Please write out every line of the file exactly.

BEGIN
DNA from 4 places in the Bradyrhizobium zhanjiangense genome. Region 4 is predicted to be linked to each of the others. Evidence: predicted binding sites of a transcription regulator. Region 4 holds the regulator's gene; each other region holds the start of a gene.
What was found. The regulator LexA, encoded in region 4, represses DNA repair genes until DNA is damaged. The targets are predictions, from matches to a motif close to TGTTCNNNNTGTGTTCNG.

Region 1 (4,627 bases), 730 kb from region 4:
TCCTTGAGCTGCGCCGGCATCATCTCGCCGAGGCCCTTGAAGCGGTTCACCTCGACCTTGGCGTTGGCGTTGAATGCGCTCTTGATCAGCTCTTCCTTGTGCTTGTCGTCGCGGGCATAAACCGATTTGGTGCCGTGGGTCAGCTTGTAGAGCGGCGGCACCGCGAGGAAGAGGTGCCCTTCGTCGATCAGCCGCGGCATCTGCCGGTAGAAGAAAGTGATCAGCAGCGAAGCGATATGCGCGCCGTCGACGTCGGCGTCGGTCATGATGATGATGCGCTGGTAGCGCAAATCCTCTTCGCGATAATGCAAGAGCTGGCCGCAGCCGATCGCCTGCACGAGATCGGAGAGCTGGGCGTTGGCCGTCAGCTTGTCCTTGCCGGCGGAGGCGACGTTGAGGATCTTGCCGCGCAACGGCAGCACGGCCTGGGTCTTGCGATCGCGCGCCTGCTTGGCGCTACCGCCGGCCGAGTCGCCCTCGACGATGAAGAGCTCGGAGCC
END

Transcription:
DNA from 4 places in the Bradyrhizobium zhanjiangense genome. Region 4 is predicted to be linked to each of the others. Evidence: predicted binding sites of a transcription regulator. Region 4 holds the regulator's gene; each other region holds the start of a gene.
What was found. The regulator LexA, encoded in region 4, represses DNA repair genes until DNA is damaged. The targets are predictions, from matches to a motif close to TGTTCNNNNTGTGTTCNG.

Region 1 (4,627 bases), 730 kb from region 4:
TCCTTGAGCTGCGCCGGCATCATCTCGCCGAGGCCCTTGAAGCGGTTCACCTCGACCTTGGCGTTGGCGTTGAATGCGCTCTTGATCAGCTCTTCCTTGTGCTTGTCGTCGCGGGCATAAACCGATTTGGTGCCGTGGGTCAGCTTGTAGAGCGGCGGCACCGCGAGGAAGAGGTGCCCTTCGTCGATCAGCCGCGGCATCTGCCGGTAGAAGAAAGTGATCAGCAGCGAAGCGATATGCGCGCCGTCGACGTCGGCGTCGGTCATGATGATGATGCGCTGGTAGCGCAAATCCTCTTCGCGATAATGCAAGAGCTGGCCGCAGCCGATCGCCTGCACGAGATCGGAGAGCTGGGCGTTGGCCGTCAGCTTGTCCTTGCCGGCGGAGGCGACGTTGAGGATCTTGCCGCGCAACGGCAGCACGGCCTGGGTCTTGCGATCGCGCGCCTGCTTGGCGCTACCGCCGGCCGAGTCGCCCTCGACGATGAAGAGCTCGGAGCC